EAST STROUDSBURG -- The Pennsylvania auditor general believes taxing and regulating marijuana could help the state close its budget gap.
The state is already in the process of licensing business to grow and sell medical marijuana, and one of those places could end up in East Stroudsburg.
According to the borough, some entrepreneurs want to turn a former manufacturing site on Oak Street into a medical marijuana growing facility.
The plan is in the very early stages, but it's getting some good feedback from community members who believe it would create jobs and money.
It's been nearly two years since any business ran out of the former Bustin Industrial Products building in East Stroudsburg, but soon it could be used to grow medical marijuana.
Bob Goucher runs a garage across the street.
"I think it will be beneficial probably to the borough and everyone else."
A group of entrepreneurs from the area took the idea to the borough last week. Some residents think it could create needed jobs.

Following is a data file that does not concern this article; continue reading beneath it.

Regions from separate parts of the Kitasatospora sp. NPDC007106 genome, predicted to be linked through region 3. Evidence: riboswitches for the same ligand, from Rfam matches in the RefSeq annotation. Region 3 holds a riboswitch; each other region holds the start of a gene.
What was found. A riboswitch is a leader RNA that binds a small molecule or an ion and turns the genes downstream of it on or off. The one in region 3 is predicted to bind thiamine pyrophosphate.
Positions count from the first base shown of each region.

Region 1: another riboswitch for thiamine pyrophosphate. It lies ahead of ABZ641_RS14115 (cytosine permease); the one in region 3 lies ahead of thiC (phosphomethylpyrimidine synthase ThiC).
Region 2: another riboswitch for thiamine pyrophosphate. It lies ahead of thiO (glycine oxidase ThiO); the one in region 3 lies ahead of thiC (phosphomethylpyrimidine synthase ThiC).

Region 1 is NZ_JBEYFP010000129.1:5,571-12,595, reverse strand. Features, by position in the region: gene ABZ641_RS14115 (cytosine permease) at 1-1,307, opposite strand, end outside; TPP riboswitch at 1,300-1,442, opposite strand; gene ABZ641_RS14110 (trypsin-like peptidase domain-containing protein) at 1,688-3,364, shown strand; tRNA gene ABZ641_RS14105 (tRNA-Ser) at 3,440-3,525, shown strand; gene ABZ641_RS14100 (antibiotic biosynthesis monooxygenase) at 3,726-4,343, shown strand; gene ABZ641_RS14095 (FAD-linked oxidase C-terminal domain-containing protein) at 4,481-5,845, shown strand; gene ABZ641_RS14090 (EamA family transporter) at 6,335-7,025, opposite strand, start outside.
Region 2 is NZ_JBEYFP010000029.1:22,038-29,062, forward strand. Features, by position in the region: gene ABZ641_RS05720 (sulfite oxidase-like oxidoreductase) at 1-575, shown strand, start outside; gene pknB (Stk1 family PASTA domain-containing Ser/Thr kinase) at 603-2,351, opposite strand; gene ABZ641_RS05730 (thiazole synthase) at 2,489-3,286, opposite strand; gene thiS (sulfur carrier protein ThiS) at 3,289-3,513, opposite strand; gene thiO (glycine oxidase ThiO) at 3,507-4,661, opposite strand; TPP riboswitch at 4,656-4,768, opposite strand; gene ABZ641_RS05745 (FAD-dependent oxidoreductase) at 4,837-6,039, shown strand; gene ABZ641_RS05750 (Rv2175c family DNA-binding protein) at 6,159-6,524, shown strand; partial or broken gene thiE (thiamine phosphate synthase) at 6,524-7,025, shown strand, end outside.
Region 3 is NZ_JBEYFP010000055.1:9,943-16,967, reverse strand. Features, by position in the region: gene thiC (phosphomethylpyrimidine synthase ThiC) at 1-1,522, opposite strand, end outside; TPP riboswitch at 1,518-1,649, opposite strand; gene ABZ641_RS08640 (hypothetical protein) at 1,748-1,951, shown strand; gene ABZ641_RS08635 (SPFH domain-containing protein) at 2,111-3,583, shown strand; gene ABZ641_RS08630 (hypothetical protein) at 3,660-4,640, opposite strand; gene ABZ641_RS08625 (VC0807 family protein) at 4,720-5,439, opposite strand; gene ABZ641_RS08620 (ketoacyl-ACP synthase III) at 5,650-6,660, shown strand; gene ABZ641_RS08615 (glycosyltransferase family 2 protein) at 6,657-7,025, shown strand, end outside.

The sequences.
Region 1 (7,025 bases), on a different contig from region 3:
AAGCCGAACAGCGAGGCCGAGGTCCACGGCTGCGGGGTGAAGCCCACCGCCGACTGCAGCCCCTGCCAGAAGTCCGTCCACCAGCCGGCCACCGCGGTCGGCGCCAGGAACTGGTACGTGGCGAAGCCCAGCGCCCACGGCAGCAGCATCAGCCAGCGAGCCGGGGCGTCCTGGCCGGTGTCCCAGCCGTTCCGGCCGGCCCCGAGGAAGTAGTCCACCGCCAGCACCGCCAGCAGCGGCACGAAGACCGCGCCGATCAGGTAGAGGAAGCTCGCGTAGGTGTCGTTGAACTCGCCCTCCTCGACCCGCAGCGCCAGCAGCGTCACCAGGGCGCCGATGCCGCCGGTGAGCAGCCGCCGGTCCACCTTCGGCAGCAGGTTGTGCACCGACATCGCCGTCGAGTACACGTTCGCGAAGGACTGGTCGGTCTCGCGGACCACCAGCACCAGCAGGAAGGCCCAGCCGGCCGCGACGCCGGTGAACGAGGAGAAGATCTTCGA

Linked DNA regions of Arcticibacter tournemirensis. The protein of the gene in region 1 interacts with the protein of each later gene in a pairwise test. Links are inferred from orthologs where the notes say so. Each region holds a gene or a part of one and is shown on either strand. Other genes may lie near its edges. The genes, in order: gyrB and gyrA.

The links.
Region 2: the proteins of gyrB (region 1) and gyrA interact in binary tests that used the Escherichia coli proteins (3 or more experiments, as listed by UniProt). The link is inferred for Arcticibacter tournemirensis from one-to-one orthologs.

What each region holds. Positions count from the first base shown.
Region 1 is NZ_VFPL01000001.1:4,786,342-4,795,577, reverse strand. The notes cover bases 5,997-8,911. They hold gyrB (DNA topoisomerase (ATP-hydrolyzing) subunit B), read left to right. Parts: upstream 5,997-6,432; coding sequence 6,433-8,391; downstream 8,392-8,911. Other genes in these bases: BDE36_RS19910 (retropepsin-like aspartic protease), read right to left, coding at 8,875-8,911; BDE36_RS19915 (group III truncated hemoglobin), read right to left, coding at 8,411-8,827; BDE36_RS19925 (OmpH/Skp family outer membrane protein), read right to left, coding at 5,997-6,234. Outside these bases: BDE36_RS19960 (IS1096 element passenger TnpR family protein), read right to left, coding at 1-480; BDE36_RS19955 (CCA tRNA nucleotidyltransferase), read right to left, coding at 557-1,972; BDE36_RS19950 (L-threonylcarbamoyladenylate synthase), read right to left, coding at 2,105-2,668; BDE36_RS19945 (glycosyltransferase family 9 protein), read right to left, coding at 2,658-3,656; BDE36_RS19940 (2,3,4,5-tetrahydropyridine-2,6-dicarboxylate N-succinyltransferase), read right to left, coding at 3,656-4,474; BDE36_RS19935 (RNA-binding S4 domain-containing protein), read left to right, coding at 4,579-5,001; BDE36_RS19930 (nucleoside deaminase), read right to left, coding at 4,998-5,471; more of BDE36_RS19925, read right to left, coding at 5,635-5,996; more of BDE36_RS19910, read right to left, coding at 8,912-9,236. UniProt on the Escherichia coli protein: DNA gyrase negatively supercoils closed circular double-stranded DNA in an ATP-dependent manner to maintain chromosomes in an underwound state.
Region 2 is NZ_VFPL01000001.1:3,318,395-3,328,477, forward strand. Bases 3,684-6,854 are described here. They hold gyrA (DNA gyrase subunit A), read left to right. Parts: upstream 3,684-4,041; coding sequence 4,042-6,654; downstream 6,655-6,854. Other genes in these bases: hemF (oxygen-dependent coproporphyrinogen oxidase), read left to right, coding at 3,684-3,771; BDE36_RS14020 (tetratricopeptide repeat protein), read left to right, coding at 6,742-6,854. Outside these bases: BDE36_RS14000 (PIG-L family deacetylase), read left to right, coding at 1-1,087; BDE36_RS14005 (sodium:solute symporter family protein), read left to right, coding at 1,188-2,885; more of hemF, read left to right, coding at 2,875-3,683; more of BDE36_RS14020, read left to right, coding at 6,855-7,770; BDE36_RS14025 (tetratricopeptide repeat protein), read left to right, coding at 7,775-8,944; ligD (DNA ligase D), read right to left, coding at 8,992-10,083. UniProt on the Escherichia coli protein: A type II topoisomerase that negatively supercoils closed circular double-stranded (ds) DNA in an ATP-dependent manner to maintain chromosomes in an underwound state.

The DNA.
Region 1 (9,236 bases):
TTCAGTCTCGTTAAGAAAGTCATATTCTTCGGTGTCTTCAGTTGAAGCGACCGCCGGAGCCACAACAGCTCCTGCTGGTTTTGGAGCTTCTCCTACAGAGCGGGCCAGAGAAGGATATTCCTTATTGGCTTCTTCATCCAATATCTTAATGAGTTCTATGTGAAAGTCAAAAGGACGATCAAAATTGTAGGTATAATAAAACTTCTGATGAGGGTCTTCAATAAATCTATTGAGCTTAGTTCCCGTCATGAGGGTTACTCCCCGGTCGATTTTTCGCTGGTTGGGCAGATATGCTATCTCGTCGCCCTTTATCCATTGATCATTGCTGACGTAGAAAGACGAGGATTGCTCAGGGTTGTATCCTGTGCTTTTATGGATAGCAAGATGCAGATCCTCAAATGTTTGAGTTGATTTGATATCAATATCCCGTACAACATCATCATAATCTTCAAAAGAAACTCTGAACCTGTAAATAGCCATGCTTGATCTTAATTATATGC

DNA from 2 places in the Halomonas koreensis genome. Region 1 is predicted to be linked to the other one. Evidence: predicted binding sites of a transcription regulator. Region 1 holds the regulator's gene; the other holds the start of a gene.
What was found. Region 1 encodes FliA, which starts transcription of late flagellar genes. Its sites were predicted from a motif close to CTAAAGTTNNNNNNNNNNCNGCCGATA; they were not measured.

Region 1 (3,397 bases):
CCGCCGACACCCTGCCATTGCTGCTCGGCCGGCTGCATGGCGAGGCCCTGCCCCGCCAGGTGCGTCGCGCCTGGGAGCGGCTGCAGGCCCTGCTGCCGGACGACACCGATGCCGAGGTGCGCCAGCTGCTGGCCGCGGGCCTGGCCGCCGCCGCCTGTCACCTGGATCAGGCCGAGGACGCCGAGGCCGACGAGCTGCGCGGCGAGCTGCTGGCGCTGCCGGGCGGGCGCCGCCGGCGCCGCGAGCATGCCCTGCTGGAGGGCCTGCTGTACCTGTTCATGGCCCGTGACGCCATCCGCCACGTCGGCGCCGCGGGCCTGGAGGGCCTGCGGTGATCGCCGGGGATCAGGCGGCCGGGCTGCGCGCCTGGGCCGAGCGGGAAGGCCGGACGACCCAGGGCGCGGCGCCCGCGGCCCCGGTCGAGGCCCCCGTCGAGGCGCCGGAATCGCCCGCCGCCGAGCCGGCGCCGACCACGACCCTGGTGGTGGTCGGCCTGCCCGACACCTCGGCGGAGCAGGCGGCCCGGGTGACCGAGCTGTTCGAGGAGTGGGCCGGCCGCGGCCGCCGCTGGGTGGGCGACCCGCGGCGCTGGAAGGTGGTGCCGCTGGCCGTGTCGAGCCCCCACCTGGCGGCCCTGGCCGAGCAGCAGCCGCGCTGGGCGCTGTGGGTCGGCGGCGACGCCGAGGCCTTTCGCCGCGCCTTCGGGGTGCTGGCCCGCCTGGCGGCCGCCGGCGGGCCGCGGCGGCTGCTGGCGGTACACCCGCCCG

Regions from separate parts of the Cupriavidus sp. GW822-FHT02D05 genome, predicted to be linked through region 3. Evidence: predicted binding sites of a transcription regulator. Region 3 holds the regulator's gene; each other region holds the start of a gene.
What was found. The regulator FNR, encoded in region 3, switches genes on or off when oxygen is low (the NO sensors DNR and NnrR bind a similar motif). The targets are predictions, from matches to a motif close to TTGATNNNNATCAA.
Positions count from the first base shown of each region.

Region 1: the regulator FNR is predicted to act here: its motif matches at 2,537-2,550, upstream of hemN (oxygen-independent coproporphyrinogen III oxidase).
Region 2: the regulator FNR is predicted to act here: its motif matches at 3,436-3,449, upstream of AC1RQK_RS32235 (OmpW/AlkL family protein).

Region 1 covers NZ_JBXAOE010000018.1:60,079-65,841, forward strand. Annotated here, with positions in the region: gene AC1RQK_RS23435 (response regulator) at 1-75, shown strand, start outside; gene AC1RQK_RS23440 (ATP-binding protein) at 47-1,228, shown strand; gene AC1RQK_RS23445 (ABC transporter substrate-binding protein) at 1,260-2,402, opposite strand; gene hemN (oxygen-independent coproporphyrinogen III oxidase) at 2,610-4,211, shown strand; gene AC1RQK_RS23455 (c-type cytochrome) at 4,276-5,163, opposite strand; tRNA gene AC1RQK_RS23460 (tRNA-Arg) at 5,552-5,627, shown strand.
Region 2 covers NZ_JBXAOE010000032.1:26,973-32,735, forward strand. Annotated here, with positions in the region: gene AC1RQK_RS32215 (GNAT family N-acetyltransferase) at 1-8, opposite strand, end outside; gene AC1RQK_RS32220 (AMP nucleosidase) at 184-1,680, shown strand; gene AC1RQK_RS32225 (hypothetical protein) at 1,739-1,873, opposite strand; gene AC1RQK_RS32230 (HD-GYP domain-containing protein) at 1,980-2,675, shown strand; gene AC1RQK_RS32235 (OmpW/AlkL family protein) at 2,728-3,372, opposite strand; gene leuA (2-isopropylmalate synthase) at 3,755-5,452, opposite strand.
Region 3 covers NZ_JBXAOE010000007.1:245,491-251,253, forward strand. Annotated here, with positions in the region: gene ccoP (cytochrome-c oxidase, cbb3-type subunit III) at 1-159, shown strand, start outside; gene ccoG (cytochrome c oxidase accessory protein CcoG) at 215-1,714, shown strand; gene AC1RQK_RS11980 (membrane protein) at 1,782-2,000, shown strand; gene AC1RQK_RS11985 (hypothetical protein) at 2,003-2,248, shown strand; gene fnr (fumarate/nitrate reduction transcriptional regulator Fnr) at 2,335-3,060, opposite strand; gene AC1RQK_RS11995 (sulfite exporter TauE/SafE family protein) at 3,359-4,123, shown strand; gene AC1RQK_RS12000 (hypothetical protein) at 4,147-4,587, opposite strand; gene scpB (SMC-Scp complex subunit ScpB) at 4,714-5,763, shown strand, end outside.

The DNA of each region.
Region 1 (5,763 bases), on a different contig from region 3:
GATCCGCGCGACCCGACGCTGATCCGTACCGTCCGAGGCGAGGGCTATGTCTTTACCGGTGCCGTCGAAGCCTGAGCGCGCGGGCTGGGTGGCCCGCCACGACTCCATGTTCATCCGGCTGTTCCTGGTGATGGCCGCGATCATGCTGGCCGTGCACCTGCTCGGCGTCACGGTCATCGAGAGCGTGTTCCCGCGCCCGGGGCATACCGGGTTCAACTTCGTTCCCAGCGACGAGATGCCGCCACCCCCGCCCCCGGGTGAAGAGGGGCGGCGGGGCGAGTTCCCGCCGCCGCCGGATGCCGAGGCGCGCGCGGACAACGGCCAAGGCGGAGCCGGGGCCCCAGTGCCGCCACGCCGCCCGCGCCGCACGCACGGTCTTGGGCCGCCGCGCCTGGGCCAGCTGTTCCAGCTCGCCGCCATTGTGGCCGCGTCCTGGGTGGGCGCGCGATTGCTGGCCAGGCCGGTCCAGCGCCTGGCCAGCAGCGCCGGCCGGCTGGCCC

Goucher says he's not surprised people are looking to bring the medical marijuana industry to the Poconos.
"I don't see a problem with it, no. Now, will it cause problems? I don't know, but I am OK with it."
While some people believe bringing medical marijuana business to the Poconos, whether it be growing or distributing, would be beneficial, some others think you can bring in jobs and money a different way.
Peter Borowski from East Stroudsburg worries a medical marijuana facility may create more problems than solutions.
"I don't know if this processing thing is a good idea. I personally just don't want it around here," said Borowski.
Marijuana was also the topic at the state level on Monday. During a news conference in Harrisburg, Auditor General Eugene DePasquale suggested that Pennsylvania could close its budget gap by regulating and taxing marijuana for recreational use.
"Public opinion on this is fading and it's important not for Pennsylvania to fall behind and we can do this in a smart way," said Eugene DePasquale, (D) Auditor General.
"They'll make money off of it, definitely," said Karen Cary of East Stroudsburg. "That's what I think they want to do. They want to make sure it's taxable and then everyone will make money off of that and the jobs will start coming in."
There is still a long way to go before DePasquale's idea can become a reality.
As for the medical marijuana licensing process, the state Department of Health will issue just two licenses at most in Monroe County.
The submission deadline is later this month.